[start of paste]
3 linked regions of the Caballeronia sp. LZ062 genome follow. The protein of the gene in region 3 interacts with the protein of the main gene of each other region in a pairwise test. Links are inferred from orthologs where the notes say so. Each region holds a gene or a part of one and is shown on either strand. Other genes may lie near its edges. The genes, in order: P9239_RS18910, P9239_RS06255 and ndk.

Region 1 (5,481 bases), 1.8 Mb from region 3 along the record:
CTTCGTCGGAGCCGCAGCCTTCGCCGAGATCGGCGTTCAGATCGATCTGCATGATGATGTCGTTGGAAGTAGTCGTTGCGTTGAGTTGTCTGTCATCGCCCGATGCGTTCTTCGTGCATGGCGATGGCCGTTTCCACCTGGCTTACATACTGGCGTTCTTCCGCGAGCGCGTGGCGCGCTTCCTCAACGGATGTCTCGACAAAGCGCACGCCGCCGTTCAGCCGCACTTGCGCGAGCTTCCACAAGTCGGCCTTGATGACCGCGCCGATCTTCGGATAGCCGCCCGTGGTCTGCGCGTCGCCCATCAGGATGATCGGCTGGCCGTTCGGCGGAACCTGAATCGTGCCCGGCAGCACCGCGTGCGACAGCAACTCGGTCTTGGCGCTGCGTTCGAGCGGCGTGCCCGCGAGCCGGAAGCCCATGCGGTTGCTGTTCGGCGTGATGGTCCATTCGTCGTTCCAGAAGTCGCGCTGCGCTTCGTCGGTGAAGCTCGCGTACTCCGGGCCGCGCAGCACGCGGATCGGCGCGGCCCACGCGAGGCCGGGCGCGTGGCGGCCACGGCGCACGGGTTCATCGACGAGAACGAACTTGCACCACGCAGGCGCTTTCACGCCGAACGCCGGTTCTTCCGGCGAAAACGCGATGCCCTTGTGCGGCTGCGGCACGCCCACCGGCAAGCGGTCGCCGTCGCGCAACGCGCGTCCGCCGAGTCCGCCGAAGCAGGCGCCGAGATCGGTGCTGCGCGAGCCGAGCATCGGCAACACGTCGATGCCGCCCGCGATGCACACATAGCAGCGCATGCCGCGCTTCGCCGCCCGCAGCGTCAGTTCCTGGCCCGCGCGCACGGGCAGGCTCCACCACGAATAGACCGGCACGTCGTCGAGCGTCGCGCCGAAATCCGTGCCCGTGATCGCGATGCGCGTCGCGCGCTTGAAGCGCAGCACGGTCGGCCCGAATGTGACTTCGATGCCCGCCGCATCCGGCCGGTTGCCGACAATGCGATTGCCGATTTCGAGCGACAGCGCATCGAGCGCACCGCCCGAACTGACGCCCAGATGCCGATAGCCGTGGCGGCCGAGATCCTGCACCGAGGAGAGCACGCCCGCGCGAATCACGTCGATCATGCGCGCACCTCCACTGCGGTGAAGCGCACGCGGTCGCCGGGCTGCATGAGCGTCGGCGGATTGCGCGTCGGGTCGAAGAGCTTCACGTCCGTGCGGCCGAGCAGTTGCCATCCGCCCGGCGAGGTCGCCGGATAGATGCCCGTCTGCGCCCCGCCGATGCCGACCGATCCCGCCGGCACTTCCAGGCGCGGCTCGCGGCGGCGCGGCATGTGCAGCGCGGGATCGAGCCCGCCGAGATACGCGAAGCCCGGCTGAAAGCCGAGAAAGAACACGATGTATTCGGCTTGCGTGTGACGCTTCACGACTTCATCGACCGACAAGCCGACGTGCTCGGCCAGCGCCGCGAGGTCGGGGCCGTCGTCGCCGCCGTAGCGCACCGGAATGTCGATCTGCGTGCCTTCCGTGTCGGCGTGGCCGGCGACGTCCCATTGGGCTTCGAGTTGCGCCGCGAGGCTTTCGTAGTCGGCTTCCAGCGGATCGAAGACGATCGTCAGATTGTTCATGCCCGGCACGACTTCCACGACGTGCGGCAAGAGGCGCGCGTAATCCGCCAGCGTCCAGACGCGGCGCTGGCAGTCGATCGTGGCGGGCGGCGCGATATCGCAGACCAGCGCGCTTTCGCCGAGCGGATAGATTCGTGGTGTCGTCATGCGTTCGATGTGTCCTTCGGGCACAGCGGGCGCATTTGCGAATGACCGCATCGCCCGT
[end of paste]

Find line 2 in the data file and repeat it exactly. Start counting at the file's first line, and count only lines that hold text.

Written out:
Region 1 (5,481 bases), 1.8 Mb from region 3 along the record: